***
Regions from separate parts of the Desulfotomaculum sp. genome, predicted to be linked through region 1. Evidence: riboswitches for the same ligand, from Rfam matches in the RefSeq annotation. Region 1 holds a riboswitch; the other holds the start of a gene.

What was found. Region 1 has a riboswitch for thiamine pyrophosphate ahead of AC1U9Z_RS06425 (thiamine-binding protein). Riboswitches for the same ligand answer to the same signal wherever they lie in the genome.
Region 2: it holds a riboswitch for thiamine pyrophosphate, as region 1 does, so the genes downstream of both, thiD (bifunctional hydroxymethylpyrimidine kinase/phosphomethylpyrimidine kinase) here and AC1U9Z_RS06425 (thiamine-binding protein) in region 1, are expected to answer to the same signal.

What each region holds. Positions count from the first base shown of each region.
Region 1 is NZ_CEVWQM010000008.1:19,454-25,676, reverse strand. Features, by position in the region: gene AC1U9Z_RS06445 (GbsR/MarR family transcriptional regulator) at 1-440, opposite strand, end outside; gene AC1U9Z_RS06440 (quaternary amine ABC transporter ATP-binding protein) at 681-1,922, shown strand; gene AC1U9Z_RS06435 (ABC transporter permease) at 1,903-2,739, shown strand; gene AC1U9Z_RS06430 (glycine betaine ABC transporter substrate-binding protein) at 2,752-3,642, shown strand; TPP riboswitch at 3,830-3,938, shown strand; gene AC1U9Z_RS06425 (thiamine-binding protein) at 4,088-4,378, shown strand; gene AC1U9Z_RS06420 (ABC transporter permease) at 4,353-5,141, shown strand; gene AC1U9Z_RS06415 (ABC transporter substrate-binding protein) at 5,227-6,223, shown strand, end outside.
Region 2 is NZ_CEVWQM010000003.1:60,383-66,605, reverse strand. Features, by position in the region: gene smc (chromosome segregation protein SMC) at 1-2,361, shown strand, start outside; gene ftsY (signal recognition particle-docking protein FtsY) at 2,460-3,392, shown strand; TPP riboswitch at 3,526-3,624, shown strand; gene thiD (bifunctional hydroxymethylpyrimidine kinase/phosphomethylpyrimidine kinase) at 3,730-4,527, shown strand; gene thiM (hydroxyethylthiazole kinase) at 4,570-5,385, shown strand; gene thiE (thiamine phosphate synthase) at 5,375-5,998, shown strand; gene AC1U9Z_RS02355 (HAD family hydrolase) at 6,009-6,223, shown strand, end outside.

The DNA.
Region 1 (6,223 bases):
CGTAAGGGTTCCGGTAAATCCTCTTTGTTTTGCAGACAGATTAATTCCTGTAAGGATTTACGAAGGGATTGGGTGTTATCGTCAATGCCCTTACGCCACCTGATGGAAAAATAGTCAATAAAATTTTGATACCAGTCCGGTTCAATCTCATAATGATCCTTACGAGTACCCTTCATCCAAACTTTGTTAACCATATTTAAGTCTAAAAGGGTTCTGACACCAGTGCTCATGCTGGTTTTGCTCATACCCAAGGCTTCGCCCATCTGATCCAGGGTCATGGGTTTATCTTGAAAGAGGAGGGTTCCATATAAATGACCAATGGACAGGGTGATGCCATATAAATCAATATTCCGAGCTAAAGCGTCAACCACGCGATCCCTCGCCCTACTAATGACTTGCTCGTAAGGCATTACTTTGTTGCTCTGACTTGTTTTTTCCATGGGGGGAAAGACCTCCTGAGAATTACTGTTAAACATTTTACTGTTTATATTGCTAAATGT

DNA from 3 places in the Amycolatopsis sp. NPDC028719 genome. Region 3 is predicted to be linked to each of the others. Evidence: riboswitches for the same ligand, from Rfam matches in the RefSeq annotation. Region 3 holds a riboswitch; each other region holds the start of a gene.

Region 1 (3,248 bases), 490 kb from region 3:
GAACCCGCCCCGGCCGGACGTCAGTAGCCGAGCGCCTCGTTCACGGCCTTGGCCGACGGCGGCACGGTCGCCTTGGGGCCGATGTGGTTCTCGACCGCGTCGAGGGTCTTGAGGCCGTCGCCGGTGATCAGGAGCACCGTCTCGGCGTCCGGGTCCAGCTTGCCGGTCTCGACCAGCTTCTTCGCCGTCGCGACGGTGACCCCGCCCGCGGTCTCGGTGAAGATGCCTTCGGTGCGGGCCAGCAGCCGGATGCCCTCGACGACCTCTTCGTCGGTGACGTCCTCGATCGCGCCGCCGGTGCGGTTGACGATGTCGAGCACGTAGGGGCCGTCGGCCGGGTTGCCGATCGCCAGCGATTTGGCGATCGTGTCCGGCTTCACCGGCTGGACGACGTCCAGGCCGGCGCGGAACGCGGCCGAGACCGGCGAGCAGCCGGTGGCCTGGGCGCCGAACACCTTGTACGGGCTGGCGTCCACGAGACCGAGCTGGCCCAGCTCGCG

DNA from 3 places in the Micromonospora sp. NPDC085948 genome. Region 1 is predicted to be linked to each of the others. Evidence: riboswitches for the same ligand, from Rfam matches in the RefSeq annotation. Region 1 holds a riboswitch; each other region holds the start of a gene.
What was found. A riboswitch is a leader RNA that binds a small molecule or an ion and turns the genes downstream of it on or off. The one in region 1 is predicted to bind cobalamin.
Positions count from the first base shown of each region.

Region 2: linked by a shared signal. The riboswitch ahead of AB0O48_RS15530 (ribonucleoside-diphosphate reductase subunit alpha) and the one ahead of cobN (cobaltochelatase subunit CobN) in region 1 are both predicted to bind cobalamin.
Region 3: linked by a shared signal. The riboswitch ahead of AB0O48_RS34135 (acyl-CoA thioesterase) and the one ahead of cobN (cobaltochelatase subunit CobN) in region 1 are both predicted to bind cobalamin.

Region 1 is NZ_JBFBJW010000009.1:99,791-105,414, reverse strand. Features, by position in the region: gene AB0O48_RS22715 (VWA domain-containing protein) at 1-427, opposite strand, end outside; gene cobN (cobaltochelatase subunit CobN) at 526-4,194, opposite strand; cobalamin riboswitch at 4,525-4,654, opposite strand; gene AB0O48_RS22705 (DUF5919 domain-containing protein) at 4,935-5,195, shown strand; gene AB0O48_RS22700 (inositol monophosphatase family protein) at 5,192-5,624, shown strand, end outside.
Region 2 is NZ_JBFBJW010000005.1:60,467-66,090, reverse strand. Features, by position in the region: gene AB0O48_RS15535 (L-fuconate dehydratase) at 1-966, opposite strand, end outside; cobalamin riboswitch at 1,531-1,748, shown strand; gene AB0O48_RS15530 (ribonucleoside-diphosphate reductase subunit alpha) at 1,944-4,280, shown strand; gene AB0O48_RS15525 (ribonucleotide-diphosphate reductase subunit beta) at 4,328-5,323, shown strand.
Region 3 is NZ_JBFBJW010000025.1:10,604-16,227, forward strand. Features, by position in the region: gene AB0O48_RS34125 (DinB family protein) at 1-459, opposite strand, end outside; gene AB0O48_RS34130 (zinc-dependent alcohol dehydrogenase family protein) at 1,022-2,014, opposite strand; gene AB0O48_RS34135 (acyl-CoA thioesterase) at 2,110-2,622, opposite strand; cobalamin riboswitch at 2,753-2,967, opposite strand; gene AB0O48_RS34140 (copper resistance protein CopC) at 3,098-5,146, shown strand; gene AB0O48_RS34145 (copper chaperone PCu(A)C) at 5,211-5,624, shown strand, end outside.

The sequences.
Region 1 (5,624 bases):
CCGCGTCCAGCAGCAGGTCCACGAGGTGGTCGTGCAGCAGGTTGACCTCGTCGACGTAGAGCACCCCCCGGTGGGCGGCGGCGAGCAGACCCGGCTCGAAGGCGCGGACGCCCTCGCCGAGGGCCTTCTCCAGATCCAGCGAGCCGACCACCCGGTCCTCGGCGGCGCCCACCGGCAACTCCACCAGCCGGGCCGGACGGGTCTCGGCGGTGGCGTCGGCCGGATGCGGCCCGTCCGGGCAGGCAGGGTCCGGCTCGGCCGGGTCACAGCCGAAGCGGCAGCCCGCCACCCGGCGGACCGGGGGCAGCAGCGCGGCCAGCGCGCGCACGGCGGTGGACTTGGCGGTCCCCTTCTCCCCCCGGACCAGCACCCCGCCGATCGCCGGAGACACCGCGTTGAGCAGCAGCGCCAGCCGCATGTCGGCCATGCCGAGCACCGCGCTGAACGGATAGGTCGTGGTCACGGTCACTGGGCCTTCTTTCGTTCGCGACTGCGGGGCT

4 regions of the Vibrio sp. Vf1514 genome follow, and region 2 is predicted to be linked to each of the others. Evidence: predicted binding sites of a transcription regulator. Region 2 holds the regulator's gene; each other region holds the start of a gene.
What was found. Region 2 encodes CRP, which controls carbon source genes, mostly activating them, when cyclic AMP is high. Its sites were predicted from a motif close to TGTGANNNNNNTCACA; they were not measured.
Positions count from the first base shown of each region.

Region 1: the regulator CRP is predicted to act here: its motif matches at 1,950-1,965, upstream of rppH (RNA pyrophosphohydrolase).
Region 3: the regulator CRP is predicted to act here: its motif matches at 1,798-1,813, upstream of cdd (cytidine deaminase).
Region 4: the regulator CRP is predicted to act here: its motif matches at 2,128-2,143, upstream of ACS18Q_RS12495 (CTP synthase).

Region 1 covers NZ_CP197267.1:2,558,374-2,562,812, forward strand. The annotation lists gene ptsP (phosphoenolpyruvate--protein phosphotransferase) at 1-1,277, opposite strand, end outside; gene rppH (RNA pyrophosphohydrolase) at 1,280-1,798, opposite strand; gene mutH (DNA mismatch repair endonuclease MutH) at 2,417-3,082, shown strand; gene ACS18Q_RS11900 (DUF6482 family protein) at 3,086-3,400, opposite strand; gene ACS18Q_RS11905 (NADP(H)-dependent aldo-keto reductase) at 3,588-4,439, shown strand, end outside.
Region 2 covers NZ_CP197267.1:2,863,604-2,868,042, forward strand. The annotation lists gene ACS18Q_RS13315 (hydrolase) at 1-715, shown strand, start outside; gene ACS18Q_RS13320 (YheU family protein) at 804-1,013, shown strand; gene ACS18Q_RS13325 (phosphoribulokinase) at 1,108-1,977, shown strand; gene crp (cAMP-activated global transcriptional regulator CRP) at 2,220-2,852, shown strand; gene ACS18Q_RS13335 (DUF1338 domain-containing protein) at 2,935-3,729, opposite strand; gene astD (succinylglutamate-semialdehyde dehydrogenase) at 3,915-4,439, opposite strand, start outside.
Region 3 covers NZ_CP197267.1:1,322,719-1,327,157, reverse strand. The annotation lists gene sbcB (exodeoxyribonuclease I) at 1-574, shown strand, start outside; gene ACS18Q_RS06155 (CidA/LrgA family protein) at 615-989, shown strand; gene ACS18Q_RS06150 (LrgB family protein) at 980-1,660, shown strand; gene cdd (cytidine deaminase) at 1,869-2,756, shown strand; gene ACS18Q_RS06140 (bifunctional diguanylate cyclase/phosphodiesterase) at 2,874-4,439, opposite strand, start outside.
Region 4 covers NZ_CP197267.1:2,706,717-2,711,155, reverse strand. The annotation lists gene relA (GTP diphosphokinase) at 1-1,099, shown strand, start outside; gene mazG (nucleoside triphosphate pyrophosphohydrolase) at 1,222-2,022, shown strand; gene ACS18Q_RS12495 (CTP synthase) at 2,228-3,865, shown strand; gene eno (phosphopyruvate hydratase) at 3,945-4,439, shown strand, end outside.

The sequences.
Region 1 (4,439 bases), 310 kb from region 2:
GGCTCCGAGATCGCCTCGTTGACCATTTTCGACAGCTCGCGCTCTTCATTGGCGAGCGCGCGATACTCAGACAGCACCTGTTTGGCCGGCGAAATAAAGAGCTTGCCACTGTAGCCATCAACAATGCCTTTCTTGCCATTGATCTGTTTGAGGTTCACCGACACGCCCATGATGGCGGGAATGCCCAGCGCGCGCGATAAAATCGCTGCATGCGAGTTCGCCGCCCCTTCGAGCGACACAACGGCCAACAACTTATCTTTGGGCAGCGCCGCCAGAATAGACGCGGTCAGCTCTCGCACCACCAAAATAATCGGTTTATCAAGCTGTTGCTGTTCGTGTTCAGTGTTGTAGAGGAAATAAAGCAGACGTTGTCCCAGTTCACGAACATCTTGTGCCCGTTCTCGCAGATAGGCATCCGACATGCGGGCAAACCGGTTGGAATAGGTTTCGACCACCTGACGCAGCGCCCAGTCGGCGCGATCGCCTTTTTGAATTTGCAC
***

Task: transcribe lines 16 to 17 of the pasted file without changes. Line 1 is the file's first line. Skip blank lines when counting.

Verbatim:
Region 2: linked by a shared signal. The riboswitch ahead of AB0O48_RS15530 (ribonucleoside-diphosphate reductase subunit alpha) and the one ahead of cobN (cobaltochelatase subunit CobN) in region 1 are both predicted to bind cobalamin.
Region 3: linked by a shared signal. The riboswitch ahead of AB0O48_RS34135 (acyl-CoA thioesterase) and the one ahead of cobN (cobaltochelatase subunit CobN) in region 1 are both predicted to bind cobalamin.